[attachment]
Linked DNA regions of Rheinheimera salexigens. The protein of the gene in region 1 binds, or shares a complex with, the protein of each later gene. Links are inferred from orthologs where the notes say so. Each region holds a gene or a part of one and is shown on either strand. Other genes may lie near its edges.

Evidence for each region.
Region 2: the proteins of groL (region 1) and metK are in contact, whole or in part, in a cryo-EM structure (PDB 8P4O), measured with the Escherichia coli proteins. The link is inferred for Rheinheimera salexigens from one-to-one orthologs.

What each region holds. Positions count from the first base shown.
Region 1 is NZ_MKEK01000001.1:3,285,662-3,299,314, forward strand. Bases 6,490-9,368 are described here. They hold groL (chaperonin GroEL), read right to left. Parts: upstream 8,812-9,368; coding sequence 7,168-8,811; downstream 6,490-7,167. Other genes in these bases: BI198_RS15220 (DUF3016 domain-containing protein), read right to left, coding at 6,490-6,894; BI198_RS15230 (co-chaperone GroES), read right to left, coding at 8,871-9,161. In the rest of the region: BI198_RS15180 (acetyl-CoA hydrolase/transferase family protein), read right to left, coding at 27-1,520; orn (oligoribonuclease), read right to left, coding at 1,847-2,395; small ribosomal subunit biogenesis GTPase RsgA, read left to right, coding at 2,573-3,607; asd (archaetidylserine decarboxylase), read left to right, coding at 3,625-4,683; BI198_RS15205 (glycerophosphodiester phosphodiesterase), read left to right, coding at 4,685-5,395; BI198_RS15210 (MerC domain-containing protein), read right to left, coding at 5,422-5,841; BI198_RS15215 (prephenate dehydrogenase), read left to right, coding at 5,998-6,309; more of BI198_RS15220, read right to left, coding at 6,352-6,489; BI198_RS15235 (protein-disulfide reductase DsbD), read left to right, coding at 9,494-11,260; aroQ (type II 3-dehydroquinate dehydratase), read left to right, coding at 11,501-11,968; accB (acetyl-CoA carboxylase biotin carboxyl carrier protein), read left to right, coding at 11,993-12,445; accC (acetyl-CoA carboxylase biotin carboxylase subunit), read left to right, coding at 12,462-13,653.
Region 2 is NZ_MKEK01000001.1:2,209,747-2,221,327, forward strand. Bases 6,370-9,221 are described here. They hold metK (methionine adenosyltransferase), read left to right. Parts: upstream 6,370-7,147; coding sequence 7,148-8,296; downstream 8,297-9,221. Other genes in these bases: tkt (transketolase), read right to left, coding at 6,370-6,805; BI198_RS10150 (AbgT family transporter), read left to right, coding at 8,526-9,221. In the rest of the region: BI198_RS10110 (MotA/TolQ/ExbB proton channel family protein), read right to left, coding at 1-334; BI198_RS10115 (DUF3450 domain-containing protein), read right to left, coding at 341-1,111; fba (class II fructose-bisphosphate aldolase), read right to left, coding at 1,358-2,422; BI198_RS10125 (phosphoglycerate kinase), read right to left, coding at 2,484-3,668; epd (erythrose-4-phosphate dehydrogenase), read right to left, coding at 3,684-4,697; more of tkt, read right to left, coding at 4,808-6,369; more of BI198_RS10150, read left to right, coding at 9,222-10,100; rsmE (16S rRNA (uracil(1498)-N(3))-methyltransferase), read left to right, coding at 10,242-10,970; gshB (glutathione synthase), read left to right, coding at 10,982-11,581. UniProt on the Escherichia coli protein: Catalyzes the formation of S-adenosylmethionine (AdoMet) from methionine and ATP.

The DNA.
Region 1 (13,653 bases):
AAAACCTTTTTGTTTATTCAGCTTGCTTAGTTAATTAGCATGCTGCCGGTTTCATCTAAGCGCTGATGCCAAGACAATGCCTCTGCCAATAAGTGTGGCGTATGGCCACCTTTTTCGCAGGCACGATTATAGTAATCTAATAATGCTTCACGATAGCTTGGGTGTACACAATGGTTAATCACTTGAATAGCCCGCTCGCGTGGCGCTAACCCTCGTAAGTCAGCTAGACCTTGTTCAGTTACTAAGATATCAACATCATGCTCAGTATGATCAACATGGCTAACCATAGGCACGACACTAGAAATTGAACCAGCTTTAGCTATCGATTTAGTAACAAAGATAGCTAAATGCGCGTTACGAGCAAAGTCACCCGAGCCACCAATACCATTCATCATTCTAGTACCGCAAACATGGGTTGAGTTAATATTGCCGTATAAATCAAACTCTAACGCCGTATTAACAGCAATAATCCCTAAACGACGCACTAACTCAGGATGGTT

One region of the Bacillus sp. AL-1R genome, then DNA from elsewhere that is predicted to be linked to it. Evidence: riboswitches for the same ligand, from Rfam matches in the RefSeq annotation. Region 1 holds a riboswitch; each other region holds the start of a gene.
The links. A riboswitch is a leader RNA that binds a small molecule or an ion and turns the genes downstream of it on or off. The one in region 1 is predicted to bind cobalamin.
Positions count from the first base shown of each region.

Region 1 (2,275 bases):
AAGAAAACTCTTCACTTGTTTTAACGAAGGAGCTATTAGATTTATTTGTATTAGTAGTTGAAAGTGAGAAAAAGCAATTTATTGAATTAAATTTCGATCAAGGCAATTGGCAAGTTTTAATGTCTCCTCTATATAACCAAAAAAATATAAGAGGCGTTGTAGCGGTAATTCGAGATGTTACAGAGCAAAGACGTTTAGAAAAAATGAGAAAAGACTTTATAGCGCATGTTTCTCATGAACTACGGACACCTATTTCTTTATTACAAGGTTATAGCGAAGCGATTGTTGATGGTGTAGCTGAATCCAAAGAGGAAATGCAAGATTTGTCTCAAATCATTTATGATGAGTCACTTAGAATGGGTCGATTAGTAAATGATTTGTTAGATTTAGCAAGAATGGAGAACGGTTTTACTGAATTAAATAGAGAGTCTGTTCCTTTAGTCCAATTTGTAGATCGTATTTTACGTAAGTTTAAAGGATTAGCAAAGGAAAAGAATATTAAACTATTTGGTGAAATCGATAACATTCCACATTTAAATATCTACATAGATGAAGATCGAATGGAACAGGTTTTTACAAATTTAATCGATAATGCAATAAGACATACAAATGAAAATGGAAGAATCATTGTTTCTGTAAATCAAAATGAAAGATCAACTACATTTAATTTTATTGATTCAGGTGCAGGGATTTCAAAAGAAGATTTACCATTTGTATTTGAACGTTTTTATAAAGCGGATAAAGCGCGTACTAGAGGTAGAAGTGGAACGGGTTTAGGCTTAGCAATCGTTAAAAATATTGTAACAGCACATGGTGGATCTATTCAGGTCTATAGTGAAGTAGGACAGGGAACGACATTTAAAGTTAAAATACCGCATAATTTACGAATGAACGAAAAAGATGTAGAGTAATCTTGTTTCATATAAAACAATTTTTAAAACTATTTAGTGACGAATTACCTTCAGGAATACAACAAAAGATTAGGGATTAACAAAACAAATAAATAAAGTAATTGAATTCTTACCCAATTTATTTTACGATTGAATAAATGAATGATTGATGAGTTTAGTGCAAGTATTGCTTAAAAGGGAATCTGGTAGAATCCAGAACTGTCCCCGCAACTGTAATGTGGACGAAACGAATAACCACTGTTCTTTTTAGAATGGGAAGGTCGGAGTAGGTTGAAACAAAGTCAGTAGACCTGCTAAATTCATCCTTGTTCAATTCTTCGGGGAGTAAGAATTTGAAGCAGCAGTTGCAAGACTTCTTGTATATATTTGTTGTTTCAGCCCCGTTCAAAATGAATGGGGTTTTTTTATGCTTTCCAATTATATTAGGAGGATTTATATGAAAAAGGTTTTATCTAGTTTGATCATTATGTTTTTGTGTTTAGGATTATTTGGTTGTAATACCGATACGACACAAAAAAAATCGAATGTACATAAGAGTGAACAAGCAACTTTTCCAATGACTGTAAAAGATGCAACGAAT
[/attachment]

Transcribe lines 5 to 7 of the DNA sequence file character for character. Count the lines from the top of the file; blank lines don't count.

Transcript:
Region 1 is NZ_MKEK01000001.1:3,285,662-3,299,314, forward strand. Bases 6,490-9,368 are described here. They hold groL (chaperonin GroEL), read right to left. Parts: upstream 8,812-9,368; coding sequence 7,168-8,811; downstream 6,490-7,167. Other genes in these bases: BI198_RS15220 (DUF3016 domain-containing protein), read right to left, coding at 6,490-6,894; BI198_RS15230 (co-chaperone GroES), read right to left, coding at 8,871-9,161. In the rest of the region: BI198_RS15180 (acetyl-CoA hydrolase/transferase family protein), read right to left, coding at 27-1,520; orn (oligoribonuclease), read right to left, coding at 1,847-2,395; small ribosomal subunit biogenesis GTPase RsgA, read left to right, coding at 2,573-3,607; asd (archaetidylserine decarboxylase), read left to right, coding at 3,625-4,683; BI198_RS15205 (glycerophosphodiester phosphodiesterase), read left to right, coding at 4,685-5,395; BI198_RS15210 (MerC domain-containing protein), read right to left, coding at 5,422-5,841; BI198_RS15215 (prephenate dehydrogenase), read left to right, coding at 5,998-6,309; more of BI198_RS15220, read right to left, coding at 6,352-6,489; BI198_RS15235 (protein-disulfide reductase DsbD), read left to right, coding at 9,494-11,260; aroQ (type II 3-dehydroquinate dehydratase), read left to right, coding at 11,501-11,968; accB (acetyl-CoA carboxylase biotin carboxyl carrier protein), read left to right, coding at 11,993-12,445; accC (acetyl-CoA carboxylase biotin carboxylase subunit), read left to right, coding at 12,462-13,653.
Region 2 is NZ_MKEK01000001.1:2,209,747-2,221,327, forward strand. Bases 6,370-9,221 are described here. They hold metK (methionine adenosyltransferase), read left to right. Parts: upstream 6,370-7,147; coding sequence 7,148-8,296; downstream 8,297-9,221. Other genes in these bases: tkt (transketolase), read right to left, coding at 6,370-6,805; BI198_RS10150 (AbgT family transporter), read left to right, coding at 8,526-9,221. In the rest of the region: BI198_RS10110 (MotA/TolQ/ExbB proton channel family protein), read right to left, coding at 1-334; BI198_RS10115 (DUF3450 domain-containing protein), read right to left, coding at 341-1,111; fba (class II fructose-bisphosphate aldolase), read right to left, coding at 1,358-2,422; BI198_RS10125 (phosphoglycerate kinase), read right to left, coding at 2,484-3,668; epd (erythrose-4-phosphate dehydrogenase), read right to left, coding at 3,684-4,697; more of tkt, read right to left, coding at 4,808-6,369; more of BI198_RS10150, read left to right, coding at 9,222-10,100; rsmE (16S rRNA (uracil(1498)-N(3))-methyltransferase), read left to right, coding at 10,242-10,970; gshB (glutathione synthase), read left to right, coding at 10,982-11,581. UniProt on the Escherichia coli protein: Catalyzes the formation of S-adenosylmethionine (AdoMet) from methionine and ATP.

The DNA.